Easter Sunday Mass at St Patrick’s Cathedral - Sunday 5 April 2015

My dear Brothers and Sisters,

“This is the day the Lord has made. Let us rejoice and be glad!”
(Psalm 117:24)

In these words the Psalm challenges us to joy and thanksgiving because Jesus Christ, the Son of God, the Son of the Virgin Mary, one who shares humanity with us, is risen from the dead. Indeed, it can be said that we look for the living among the dead and even last night the story of the rolling of the stone away from the tomb shows us that Jesus’ resurrection is not a cause for fear, because he has risen he is not here. This morning two outstanding witnesses to the resurrection present to us the fact that Jesus is risen.

The words of Saint Peter help us to understand that the death and rising of Jesus are for the forgiveness of our sins. Because of this, they and we are witnesses. Jesus is our merciful Saviour. We are called to respond to his love. As Saint Paul says, “Let your thoughts be on heavenly things, not on the things that are on the earth, because you have died and the life you have is hidden with Christ in God.” (Colossians 3:3) In our witnessing it is important not to resist the tendency to ignore the fact of the suffering of Christ.

Today’s Gospel is powerful for us because it begins with the most uncomfortable and challenging reality of our human condition, suffering and weakness, into which Jesus entered fully even unto death and this was the means to own both suffering and victory.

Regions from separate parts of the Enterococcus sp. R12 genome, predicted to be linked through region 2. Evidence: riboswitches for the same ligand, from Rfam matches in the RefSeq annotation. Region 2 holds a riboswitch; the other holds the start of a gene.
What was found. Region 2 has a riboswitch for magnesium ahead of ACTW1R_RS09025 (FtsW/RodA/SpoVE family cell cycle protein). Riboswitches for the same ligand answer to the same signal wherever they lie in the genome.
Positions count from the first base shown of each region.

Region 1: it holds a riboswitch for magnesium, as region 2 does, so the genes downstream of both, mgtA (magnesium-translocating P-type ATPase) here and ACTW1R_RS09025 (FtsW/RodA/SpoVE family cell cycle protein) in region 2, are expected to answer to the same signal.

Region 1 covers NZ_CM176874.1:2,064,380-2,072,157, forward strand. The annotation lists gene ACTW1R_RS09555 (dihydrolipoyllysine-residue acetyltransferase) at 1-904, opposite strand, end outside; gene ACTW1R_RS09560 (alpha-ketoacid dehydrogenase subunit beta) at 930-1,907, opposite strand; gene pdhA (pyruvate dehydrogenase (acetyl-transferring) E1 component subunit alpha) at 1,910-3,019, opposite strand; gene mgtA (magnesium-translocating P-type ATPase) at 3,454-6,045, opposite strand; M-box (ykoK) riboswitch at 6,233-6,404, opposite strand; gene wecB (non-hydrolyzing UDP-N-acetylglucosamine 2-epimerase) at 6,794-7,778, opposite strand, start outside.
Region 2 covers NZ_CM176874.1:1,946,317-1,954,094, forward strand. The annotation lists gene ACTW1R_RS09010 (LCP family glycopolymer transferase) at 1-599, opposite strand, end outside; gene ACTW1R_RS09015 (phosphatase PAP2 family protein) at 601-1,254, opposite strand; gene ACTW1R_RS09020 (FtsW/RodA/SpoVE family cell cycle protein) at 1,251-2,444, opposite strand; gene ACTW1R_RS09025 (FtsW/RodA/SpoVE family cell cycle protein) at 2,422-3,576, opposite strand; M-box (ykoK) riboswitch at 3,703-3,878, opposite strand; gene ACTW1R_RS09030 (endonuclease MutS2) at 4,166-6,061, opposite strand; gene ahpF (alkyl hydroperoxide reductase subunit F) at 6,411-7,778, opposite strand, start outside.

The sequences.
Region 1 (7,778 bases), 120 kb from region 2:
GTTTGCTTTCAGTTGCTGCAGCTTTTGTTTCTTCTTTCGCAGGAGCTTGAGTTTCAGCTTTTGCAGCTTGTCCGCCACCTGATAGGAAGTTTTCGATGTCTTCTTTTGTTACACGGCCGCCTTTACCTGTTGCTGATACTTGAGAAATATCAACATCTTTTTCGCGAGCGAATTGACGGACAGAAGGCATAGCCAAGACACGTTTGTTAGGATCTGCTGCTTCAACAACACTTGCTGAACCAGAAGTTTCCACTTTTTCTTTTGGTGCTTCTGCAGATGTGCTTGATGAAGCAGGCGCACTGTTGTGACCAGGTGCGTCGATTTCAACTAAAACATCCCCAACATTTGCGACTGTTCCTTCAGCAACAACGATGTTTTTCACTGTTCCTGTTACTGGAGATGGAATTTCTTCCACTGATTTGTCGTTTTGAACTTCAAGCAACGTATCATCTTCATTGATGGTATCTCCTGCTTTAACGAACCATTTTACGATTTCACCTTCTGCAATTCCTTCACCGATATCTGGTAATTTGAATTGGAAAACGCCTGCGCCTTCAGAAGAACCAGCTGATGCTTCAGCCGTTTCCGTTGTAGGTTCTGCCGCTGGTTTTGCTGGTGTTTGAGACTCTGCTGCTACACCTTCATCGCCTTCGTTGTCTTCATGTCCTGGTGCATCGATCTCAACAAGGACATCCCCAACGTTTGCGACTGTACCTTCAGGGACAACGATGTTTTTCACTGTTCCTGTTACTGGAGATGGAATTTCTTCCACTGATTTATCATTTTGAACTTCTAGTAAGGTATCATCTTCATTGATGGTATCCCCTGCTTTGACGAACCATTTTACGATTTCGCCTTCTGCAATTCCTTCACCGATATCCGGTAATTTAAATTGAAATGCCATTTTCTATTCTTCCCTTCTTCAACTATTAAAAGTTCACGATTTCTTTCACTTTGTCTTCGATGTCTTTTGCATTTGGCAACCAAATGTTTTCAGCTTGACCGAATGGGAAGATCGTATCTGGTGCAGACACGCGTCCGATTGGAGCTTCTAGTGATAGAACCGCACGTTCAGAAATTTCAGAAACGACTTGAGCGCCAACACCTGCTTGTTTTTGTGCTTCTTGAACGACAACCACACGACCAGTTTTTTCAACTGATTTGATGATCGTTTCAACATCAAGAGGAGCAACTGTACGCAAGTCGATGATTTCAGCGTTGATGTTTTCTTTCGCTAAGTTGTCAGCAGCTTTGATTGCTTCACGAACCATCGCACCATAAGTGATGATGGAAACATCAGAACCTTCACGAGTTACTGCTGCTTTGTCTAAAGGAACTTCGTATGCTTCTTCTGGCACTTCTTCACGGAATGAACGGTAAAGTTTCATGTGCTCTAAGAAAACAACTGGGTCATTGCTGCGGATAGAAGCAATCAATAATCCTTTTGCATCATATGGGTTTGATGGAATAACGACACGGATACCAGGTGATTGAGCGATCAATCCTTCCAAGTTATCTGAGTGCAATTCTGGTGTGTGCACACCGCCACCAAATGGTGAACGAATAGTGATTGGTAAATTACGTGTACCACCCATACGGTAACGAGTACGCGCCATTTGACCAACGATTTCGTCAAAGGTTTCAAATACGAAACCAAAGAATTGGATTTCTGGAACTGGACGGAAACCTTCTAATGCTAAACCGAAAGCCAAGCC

Many of us have been appalled by the wanton violence in the city yesterday – people seem unable to express their opinion without resorting to violence. We note with pain murders in Geelong and in the suburbs, family violence; all of which show failure in our human relationships and respect for each other. The message of Easter is one of peace – real peace where we are committed to the contribution we can make to building a better city, a stronger community of respect. The human spirit is imperishable, made for eternal life

The radical challenge in the Easter Gospel is about new life. We are called to set our hearts on God with love for one another; the love that inspired Jesus to lay down his life and to forgive us our sins, the love of the Father for Jesus, the love that inspired him to raise Jesus up from the dead on Easter Sunday. This is the love that must inspire us here to forgive one another and to serve one another. But forgiveness and service require strength. The one who says to us, “Once I was dead, but now I live”, invites us to make Christ our source of strength.

Above all we have hope because the resurrection of Christ is our strength. We remember that the resurrection of Jesus is more powerful and lasting than any nuclear explosion.

Jesus who is risen offers power for our hearts and minds and consciences to respond to God’s love, to show mercy and forgiveness to others and to serve one another. That is why the Psalm is right. “This is the day the Lord has made; let us rejoice and be glad. Give thanks to the Lord for he is good, for his mercy endures forever. Yes, Jesus Christ is truly risen from the dead. Alleluia! Alleluia!”

+ Denis J. Hart,
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